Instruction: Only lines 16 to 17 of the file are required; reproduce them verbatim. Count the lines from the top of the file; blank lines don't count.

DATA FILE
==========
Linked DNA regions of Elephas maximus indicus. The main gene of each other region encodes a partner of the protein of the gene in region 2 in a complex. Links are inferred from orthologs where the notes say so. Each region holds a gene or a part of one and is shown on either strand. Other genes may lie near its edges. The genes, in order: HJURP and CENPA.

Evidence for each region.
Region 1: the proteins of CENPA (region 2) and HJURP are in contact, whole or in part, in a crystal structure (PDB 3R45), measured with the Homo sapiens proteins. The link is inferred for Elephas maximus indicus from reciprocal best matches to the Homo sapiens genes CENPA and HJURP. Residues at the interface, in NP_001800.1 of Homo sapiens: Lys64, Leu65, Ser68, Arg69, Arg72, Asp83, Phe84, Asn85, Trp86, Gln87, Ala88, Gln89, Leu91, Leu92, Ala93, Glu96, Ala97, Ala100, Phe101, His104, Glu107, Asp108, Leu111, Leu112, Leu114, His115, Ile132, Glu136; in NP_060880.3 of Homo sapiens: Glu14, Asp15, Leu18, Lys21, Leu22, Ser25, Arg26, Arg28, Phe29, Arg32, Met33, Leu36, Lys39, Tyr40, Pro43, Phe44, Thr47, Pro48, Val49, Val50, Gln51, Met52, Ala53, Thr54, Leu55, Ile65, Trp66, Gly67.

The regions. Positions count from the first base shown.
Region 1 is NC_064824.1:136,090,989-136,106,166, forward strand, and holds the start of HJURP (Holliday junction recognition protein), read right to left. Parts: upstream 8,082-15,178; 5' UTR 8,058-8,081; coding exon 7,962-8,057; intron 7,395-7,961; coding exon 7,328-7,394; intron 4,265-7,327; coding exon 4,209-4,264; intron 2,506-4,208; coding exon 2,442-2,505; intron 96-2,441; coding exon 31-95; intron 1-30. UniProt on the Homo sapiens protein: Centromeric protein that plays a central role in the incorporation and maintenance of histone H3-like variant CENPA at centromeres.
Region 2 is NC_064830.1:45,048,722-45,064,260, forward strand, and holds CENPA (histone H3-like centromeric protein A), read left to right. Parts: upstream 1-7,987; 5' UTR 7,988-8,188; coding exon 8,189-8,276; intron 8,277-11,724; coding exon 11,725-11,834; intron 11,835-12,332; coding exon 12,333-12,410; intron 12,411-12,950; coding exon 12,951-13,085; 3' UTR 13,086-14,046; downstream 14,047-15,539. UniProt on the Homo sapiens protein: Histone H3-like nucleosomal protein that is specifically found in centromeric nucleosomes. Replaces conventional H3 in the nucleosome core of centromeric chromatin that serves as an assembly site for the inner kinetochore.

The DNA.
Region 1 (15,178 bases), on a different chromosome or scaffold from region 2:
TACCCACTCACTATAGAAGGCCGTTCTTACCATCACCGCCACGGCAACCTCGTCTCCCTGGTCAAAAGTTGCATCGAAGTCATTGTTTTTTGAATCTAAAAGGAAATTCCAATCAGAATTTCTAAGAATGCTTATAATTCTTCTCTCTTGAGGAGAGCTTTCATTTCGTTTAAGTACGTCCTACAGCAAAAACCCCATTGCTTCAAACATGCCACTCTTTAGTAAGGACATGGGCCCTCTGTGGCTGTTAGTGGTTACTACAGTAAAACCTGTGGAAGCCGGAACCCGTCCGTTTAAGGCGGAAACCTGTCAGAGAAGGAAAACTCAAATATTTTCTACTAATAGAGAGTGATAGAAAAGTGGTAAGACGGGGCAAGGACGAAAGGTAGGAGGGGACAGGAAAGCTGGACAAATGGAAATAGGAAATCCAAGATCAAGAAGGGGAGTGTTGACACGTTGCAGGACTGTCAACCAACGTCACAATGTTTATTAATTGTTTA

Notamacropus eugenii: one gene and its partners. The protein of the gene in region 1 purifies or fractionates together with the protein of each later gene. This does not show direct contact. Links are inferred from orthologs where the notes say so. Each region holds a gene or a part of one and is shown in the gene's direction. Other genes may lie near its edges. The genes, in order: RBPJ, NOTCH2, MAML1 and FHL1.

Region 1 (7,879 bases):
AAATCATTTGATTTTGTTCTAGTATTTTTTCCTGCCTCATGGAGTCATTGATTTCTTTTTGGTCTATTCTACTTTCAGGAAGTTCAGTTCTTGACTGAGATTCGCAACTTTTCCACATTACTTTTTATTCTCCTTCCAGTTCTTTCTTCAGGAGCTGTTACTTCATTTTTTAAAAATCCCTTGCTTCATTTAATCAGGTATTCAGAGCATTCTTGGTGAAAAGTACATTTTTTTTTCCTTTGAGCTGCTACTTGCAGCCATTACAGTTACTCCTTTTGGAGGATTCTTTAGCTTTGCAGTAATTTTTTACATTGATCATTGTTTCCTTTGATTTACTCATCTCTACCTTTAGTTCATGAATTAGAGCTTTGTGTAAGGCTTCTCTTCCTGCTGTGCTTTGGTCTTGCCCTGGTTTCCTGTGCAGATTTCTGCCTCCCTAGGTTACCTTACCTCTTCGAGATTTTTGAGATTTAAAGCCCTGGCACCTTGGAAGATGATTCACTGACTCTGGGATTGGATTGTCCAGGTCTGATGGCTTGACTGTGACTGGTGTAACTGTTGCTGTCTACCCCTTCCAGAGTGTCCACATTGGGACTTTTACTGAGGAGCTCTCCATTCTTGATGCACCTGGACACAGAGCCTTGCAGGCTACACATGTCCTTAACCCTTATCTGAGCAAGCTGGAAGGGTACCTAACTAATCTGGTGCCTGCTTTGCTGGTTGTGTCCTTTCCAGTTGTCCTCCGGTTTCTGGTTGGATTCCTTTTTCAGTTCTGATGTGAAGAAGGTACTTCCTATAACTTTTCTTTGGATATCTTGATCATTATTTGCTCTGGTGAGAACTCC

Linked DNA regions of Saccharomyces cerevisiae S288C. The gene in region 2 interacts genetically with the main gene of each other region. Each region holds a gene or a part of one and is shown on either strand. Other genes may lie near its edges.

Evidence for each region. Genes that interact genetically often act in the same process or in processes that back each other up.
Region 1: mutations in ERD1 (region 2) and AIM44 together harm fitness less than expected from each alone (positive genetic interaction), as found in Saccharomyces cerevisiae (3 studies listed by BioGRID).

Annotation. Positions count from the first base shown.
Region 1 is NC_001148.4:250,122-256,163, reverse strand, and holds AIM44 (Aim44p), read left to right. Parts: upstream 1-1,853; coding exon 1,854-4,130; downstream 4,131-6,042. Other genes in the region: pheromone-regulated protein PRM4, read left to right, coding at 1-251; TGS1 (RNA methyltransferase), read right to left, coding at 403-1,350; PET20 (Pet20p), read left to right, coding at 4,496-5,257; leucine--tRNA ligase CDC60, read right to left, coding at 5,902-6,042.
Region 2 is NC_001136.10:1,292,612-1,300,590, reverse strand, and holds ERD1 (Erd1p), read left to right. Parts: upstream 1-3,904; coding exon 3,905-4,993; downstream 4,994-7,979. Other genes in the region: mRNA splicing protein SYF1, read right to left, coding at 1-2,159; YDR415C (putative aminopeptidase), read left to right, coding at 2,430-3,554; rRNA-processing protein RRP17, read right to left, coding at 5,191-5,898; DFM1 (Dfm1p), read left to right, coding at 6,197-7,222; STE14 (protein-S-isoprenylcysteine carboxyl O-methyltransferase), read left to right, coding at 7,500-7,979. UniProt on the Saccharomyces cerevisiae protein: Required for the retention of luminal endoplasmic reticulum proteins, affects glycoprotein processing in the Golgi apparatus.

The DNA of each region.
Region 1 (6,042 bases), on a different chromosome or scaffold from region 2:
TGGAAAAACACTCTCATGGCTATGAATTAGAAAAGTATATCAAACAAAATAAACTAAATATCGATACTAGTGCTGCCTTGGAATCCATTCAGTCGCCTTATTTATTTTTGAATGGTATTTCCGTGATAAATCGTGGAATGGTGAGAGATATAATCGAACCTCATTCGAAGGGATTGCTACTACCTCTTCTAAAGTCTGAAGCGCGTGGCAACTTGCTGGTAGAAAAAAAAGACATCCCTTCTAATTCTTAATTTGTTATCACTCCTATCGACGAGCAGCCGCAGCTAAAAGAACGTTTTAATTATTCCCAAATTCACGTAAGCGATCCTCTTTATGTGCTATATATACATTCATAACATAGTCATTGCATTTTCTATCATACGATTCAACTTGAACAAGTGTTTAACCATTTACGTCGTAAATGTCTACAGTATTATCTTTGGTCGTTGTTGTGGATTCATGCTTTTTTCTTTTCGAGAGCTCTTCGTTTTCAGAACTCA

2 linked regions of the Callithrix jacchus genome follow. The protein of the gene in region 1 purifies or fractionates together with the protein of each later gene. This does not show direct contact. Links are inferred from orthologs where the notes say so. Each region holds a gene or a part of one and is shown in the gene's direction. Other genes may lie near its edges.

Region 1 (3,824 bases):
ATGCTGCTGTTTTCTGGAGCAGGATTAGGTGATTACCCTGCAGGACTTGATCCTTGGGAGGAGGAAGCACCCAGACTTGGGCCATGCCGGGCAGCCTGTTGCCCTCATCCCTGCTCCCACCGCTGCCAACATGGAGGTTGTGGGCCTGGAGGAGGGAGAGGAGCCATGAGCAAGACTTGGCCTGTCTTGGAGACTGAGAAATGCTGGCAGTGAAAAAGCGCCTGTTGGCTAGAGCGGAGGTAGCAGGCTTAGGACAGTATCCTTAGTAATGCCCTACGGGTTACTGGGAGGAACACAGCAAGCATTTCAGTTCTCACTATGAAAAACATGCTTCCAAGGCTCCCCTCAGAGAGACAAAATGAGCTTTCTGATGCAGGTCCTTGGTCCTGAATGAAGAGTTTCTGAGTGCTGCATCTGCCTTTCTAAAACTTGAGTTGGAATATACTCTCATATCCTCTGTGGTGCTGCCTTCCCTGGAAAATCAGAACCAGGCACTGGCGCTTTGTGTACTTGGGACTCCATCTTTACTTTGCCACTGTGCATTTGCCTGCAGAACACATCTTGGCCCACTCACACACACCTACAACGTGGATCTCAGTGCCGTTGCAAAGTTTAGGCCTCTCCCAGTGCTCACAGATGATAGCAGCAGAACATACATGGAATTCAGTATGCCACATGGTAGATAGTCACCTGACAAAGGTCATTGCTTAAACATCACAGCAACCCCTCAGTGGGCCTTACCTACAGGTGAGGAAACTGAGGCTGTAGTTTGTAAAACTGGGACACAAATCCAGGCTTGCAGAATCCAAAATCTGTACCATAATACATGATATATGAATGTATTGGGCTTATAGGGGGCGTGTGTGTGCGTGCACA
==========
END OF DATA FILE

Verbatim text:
Annotation. Positions count from the first base shown.
Region 1 is NC_001148.4:250,122-256,163, reverse strand, and holds AIM44 (Aim44p), read left to right. Parts: upstream 1-1,853; coding exon 1,854-4,130; downstream 4,131-6,042. Other genes in the region: pheromone-regulated protein PRM4, read left to right, coding at 1-251; TGS1 (RNA methyltransferase), read right to left, coding at 403-1,350; PET20 (Pet20p), read left to right, coding at 4,496-5,257; leucine--tRNA ligase CDC60, read right to left, coding at 5,902-6,042.